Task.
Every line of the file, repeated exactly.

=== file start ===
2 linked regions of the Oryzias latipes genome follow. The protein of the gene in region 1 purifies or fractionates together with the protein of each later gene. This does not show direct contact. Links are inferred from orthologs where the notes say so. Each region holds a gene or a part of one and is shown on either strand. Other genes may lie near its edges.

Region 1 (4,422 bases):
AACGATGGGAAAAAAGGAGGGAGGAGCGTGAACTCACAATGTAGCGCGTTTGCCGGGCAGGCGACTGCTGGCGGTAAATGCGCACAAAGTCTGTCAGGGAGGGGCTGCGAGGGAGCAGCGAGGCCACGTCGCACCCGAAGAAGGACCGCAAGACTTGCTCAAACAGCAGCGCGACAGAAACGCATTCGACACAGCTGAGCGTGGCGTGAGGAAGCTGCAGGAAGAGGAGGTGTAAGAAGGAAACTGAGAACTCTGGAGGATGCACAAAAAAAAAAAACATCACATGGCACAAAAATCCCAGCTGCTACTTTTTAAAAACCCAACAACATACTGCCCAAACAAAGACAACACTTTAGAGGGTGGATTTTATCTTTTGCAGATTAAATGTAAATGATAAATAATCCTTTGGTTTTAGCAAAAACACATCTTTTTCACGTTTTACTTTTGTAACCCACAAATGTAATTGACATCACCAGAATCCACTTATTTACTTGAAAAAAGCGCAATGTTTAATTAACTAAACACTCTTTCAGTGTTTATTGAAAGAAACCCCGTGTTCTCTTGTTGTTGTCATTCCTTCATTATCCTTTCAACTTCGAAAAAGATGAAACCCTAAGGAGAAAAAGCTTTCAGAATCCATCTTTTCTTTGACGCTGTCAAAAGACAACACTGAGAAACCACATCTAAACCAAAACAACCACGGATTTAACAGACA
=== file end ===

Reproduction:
2 linked regions of the Oryzias latipes genome follow. The protein of the gene in region 1 purifies or fractionates together with the protein of each later gene. This does not show direct contact. Links are inferred from orthologs where the notes say so. Each region holds a gene or a part of one and is shown on either strand. Other genes may lie near its edges.

Region 1 (4,422 bases):
AACGATGGGAAAAAAGGAGGGAGGAGCGTGAACTCACAATGTAGCGCGTTTGCCGGGCAGGCGACTGCTGGCGGTAAATGCGCACAAAGTCTGTCAGGGAGGGGCTGCGAGGGAGCAGCGAGGCCACGTCGCACCCGAAGAAGGACCGCAAGACTTGCTCAAACAGCAGCGCGACAGAAACGCATTCGACACAGCTGAGCGTGGCGTGAGGAAGCTGCAGGAAGAGGAGGTGTAAGAAGGAAACTGAGAACTCTGGAGGATGCACAAAAAAAAAAAACATCACATGGCACAAAAATCCCAGCTGCTACTTTTTAAAAACCCAACAACATACTGCCCAAACAAAGACAACACTTTAGAGGGTGGATTTTATCTTTTGCAGATTAAATGTAAATGATAAATAATCCTTTGGTTTTAGCAAAAACACATCTTTTTCACGTTTTACTTTTGTAACCCACAAATGTAATTGACATCACCAGAATCCACTTATTTACTTGAAAAAAGCGCAATGTTTAATTAACTAAACACTCTTTCAGTGTTTATTGAAAGAAACCCCGTGTTCTCTTGTTGTTGTCATTCCTTCATTATCCTTTCAACTTCGAAAAAGATGAAACCCTAAGGAGAAAAAGCTTTCAGAATCCATCTTTTCTTTGACGCTGTCAAAAGACAACACTGAGAAACCACATCTAAACCAAAACAACCACGGATTTAACAGACA